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My First and Best Principal

John W. Pinkerton


I started teaching back in the late 60's.  The world was very different then; not everyone aspired to be a star.  I was a dedicated young English teacher who put in a lot of time after school hours preparing lessons for the next day, the next week---I worked hard at it.

One afternoon after school, I noticed the principal sweeping dust and dirt from one of the hallways.  The high school  was a 1930's building which allowed dust and dirt to enter around every window and every door.  Of course, the boys and girls traveling in and out of the building each day added to the accumulation.

It may have been at that moment watching Mr. Giesenschlag alone in that hallway sweeping the floors---no audience---alone with his broom, that I realized that I was in the right place.

Mr. Giesenschlag, Wilton, was a local boy raised in the area.  He knew where he was.  That may not sound important, but it is.  Most of the folks who have been principals here were from “yonder” and had no idea the lay of the local land and, to their shame, had no interest in learning.

Mr. Giesenschlag was  smart as a whip, had a good sense of humor, and was humble.

He saw that the floor of the old building needed sweeping, so he swept it.  He, I suppose, could have sought out the custodian and could have instructed him to sweep the area.  I doubt that this ever occurred to him.  He knew the custodian, Mr. Kubelka, a good man, was somewhere in the building trying to do his part of contributing to the maintenance of the old structure.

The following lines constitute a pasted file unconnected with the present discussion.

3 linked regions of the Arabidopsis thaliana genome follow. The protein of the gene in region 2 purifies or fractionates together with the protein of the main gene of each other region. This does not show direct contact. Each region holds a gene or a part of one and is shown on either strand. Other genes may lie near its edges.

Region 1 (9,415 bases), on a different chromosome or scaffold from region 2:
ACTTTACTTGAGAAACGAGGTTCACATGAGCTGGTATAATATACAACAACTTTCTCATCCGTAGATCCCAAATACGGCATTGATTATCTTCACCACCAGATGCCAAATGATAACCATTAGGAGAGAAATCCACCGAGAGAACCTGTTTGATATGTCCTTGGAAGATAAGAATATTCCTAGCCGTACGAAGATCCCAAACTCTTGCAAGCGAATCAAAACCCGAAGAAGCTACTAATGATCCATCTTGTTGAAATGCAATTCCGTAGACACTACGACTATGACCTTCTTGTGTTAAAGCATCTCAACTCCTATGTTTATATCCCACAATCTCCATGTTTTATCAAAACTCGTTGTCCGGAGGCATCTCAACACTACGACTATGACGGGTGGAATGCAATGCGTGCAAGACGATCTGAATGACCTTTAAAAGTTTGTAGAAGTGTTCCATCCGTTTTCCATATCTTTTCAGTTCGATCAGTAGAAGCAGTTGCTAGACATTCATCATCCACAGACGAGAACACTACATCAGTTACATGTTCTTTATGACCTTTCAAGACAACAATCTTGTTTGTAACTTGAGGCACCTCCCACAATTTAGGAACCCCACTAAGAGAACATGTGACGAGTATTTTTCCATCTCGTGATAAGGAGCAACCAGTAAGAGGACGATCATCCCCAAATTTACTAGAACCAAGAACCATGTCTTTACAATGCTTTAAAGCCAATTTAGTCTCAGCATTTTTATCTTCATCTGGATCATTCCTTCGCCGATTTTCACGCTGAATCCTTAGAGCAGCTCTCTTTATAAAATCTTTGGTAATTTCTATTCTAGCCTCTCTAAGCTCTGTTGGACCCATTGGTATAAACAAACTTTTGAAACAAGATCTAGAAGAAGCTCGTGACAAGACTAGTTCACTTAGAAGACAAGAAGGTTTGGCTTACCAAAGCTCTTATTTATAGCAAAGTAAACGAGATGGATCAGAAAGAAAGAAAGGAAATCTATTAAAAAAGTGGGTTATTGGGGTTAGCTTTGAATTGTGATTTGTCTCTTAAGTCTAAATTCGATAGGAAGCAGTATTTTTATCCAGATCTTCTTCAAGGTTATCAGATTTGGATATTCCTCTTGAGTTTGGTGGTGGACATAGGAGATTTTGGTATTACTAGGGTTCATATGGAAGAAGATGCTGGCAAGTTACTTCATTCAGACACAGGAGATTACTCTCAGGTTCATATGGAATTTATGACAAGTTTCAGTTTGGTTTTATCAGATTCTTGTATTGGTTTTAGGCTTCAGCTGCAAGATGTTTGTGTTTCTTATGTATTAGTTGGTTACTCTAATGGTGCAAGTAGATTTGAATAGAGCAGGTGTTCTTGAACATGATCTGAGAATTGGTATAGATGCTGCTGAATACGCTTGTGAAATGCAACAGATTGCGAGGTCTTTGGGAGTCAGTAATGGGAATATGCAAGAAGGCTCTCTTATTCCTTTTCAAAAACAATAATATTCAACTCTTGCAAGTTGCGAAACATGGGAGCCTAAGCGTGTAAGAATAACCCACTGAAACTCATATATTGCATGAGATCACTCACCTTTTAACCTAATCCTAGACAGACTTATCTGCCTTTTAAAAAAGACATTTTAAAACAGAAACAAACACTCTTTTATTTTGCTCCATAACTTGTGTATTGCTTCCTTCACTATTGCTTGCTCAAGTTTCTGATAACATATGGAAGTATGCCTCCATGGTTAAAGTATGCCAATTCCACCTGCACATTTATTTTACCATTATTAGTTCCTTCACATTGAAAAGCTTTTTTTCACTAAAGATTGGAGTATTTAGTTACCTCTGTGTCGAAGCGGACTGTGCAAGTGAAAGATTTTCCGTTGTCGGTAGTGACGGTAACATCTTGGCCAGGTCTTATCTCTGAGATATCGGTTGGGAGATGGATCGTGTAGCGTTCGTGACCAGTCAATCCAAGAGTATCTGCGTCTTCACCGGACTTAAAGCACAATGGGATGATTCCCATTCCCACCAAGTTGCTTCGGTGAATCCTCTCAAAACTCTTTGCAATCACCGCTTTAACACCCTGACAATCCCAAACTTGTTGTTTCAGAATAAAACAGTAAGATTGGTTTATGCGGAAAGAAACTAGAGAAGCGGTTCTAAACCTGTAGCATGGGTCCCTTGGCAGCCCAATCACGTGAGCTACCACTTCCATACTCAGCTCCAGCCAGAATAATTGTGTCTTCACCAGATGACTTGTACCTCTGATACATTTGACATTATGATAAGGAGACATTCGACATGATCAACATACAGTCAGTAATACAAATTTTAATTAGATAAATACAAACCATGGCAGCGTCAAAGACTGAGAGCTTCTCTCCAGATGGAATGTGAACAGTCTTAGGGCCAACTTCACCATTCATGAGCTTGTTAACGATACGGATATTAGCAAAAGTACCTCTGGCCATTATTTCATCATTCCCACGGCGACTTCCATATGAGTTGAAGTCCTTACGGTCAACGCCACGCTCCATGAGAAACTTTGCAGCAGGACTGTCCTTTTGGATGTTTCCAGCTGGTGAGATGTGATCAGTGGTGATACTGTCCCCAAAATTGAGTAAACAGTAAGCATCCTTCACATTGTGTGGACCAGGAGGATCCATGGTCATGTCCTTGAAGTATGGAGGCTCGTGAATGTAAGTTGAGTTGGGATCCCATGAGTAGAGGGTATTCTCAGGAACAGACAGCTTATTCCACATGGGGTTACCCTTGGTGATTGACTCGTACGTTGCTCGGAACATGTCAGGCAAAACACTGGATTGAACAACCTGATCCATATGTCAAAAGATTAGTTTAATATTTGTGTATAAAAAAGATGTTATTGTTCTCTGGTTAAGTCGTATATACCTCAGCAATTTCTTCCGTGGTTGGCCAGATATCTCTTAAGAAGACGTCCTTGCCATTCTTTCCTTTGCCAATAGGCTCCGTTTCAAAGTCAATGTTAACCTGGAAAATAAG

This was back in the day before principals decided that they were “executives.”  I've had nearly twenty principals over my 35 years in public education.  Some were okay, but most weren't worth their salaries and most of these “executives” were worse than useless.

I worked as a teacher under the supervision of Mr. Giesenschlag for two years.  I always found him to be fair to everyone, looking out for the interests of everyone---students, teachers, and parents.

During his second year as my principal, he was asked to also serve as interim superintendent while the superintendent recovered from a heart attack.  I don't recall anything extraordinary happening while he was serving as superintendent, but at the end of the year, the school board, in their infinite wisdom, fired him from both the temporary superintendency and his principalship.  Being that he had built a home locally, he accepted the position of science teacher in the Junior High.  He was a wonderful science teacher to which many of his students will attest.

Upon his retirement, I seldom saw Mr. Giesenschlag.  I ran into him one day when we were both in the local medical clinic.  I was struck by how very weak and thin he had become, but I was also reminded of my admiration for the man.

I was lucky that my first principal was a man of character, intelligence, and good humor.  My hat is off to him.  Rest in peace, old friend.